Catrina Raiford's resurrection commenced little more than a year ago(December 9, 2003)in a cargo van headed north to Ohio on Interstate 75. Raiford didn't literally begin to rise from the dead from the floor of that rental van. But after months of being trapped in a bed by morbid obesity as if in a tomb, the journey to a weight loss facility outside Toledo certainly represented a figurative rebirth.

When Raiford, then 25, left Tampa, she weighed 955 pounds and couldn't walk. She was so big she couldn't travel on a commercial airliner. So big that part of a wall in her mother's East Lake house had to be removed to get her out. So big that when she had a medical emergency, she had to make the trip to a hospital on a tow truck. She didn't fit on a gurney in an ambulance, and rescue workers couldn't lift her, so she was loaded onto the truck by its sling.

Gift Of New Life
The trip to possible salvation was prompted by Raiford's humiliation at her condition and fear of living out her years trapped in a bed, unable to care for herself. But the journey wouldn't come cheap. The treatment would be paid by Medicare.
Getting there was the problem.

Since she couldn't fly, the only relatively affordable way for her to travel was on a mattress in the bed of a rented cargo van. But Raiford didn't have the $1,600 needed for the rental. Tampa Tribune readers, who donated the money, are angels, says Raiford. God's will and their generosity played a major role, she says, in changing - if not saving - her life. "If it wasn't for them, I may have given up."

Confronting Reality
She did give up several times early in treatment, which involves changing eating habits through portion-controlled meals, exercise, and individual and group therapy. But the surrenders were brief. "It was hard. I'm not going to lie to you," Raiford says. "I failed sometimes. It was tough." Among the most difficult things Raiford accomplished - besides losing 326 pounds - was learning to accept and love herself. She has also had to acknowledge that she is a compulsive overeater and will have to fight food addiction for the rest of her life.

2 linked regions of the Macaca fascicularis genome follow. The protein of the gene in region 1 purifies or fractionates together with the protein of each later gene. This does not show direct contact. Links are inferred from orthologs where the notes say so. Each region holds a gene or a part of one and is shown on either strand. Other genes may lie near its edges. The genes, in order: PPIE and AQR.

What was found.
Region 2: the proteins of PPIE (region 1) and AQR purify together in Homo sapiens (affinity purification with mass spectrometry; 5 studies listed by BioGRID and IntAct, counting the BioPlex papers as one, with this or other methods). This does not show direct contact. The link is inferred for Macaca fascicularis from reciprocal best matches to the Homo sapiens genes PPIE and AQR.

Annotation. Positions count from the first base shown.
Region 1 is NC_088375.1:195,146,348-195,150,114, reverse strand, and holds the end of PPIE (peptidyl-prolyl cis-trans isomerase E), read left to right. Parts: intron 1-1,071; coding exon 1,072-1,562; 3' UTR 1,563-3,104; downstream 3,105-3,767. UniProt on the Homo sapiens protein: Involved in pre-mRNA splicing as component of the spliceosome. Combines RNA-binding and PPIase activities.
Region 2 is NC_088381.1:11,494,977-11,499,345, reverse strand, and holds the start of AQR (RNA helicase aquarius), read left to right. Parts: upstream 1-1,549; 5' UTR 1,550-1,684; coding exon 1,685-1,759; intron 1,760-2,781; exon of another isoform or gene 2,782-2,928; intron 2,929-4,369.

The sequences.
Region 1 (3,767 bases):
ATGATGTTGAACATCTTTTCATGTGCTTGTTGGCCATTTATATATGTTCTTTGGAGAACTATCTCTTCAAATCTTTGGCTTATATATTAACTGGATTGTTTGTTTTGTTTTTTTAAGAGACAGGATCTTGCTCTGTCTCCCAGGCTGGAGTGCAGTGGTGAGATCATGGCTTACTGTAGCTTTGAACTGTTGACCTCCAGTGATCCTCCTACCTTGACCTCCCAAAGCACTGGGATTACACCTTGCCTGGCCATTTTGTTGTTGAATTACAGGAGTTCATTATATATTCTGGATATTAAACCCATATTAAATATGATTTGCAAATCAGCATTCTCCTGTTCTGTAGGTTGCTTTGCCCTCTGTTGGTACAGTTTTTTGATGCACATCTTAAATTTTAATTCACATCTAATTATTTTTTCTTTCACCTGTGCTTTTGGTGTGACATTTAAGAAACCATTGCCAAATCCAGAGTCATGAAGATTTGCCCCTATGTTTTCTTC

She isn't sure how long it will take to reach a satisfactory weight. Or what that weight might be. She still focuses on moderate eating and daily exercise, much of that done in a swimming pool, which is less stressful on her joints. She continues her therapy and has joined Overeaters Anonymous. She also has begun to reach out by computer and even has several Web pages complete with before and after pictures.

It took almost five months before she could walk at all. Now she gets out of the facility and even enjoys trips to the mall. One goal is to lose more weight through surgery that would shrink her stomach with a band around it. Then she'll need reconstructive surgery to rid her body of excess flesh. Raiford also wants to come back to her native Tampa, go to school and get a job. "I can't settle anymore. I want a life, a really good life. I can see that life now. I couldn't when I was home in that bed.

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Jul 25, 2004
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